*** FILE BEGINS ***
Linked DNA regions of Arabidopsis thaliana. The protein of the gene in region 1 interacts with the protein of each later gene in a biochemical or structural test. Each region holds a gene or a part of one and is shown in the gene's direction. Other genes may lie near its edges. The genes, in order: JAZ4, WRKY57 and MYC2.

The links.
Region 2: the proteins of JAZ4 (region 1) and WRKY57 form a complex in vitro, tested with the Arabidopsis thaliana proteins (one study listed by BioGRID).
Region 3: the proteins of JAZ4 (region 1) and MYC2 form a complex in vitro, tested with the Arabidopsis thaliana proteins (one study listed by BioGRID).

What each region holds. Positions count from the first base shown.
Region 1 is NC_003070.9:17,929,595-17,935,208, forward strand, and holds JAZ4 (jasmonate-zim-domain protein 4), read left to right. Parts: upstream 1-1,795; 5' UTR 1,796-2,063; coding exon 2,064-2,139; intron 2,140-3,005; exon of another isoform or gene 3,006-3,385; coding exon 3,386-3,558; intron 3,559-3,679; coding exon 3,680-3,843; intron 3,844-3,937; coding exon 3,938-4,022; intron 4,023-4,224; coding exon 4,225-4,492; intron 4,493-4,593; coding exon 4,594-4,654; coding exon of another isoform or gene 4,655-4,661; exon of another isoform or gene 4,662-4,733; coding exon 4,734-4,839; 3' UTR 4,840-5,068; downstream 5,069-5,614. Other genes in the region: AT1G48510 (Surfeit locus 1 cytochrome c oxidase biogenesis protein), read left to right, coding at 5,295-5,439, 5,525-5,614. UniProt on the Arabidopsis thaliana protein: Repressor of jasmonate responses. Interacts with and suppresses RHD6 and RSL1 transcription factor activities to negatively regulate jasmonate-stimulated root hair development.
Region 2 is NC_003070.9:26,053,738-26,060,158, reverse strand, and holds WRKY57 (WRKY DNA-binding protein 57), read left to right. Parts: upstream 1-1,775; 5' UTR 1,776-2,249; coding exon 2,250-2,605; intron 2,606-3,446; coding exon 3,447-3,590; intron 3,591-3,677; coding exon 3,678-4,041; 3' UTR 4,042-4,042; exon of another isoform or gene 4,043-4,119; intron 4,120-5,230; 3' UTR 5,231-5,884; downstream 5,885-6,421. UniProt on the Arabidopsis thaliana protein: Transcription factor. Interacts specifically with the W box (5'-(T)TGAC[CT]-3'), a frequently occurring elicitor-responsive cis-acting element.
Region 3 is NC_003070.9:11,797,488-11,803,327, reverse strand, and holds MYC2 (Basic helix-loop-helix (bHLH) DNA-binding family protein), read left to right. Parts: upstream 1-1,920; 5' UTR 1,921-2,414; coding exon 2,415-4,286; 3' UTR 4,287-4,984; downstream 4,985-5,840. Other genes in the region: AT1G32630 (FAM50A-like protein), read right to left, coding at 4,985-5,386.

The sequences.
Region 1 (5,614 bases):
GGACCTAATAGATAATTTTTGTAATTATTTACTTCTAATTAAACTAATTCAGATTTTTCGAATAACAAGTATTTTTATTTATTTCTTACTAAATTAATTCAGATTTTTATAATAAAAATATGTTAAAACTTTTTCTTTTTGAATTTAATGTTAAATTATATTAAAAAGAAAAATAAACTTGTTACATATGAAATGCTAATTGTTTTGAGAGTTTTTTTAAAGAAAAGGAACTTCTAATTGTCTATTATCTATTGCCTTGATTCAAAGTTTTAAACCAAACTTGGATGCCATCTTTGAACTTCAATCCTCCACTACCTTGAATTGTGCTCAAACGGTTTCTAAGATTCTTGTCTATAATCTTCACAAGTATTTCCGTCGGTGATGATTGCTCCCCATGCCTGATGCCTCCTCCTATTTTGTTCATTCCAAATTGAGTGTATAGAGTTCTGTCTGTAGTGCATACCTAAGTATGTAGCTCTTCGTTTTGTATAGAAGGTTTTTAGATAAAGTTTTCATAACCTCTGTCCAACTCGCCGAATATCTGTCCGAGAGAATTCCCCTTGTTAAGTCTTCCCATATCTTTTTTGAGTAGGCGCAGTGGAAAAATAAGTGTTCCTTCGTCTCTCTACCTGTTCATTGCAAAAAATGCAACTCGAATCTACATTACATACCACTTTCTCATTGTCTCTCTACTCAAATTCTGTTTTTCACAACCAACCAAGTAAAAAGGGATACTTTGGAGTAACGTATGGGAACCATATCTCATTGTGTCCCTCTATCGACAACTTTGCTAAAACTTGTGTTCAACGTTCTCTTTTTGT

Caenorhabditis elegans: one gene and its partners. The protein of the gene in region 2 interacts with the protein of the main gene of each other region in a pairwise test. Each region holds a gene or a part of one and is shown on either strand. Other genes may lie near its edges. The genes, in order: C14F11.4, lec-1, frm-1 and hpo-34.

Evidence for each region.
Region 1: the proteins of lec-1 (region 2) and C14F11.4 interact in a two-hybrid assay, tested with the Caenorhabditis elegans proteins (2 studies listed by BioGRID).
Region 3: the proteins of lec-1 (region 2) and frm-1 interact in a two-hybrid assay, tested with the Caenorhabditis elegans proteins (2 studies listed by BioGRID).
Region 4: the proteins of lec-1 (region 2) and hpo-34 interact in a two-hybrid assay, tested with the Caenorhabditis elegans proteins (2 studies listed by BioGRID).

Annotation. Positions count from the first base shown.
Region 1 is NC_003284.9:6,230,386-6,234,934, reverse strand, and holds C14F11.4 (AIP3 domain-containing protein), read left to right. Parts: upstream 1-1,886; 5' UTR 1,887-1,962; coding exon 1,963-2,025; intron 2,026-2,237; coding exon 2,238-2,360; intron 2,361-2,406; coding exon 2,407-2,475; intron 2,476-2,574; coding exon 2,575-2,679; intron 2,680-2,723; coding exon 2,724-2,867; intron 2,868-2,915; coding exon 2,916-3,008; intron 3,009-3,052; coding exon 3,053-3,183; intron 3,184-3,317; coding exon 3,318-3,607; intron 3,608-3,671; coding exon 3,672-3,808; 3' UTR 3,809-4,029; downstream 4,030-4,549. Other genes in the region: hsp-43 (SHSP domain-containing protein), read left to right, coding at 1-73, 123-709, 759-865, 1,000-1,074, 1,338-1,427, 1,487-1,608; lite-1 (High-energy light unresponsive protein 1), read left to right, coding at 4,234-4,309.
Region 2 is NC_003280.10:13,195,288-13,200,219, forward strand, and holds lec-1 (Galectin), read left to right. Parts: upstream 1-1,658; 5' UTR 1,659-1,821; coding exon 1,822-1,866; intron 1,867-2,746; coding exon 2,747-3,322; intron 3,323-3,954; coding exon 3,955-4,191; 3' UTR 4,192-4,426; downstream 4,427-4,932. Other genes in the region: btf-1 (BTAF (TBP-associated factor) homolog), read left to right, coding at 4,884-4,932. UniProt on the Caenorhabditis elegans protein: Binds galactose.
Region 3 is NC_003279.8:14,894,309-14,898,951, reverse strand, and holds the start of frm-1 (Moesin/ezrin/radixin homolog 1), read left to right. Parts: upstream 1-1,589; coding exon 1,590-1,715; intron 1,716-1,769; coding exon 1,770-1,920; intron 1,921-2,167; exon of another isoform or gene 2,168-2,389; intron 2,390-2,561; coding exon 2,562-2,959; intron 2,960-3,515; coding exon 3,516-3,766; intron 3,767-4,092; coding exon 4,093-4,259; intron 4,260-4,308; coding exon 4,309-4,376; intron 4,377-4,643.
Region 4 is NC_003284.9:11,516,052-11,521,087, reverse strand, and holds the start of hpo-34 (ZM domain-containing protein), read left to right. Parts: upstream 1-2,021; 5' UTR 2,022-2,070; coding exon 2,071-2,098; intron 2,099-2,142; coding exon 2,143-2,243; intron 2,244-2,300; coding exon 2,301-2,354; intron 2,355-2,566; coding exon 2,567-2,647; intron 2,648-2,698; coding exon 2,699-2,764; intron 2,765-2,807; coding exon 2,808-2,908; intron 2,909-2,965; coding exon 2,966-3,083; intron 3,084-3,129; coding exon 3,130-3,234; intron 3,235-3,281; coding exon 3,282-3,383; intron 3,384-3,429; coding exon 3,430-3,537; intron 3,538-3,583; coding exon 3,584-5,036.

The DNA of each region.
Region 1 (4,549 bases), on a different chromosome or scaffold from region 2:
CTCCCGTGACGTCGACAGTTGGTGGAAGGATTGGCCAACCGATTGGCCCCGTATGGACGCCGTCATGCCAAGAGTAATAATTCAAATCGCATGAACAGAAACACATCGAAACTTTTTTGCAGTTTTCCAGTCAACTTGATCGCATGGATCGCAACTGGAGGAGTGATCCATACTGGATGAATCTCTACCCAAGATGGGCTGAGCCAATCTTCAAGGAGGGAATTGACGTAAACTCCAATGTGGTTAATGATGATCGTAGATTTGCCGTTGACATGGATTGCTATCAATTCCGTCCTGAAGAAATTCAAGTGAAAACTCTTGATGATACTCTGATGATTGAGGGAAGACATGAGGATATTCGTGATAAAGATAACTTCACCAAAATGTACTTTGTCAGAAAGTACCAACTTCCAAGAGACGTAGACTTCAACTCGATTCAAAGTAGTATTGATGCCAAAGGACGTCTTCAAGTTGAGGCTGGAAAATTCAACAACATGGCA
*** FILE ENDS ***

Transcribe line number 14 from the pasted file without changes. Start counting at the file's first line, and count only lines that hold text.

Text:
Region 1: the proteins of lec-1 (region 2) and C14F11.4 interact in a two-hybrid assay, tested with the Caenorhabditis elegans proteins (2 studies listed by BioGRID).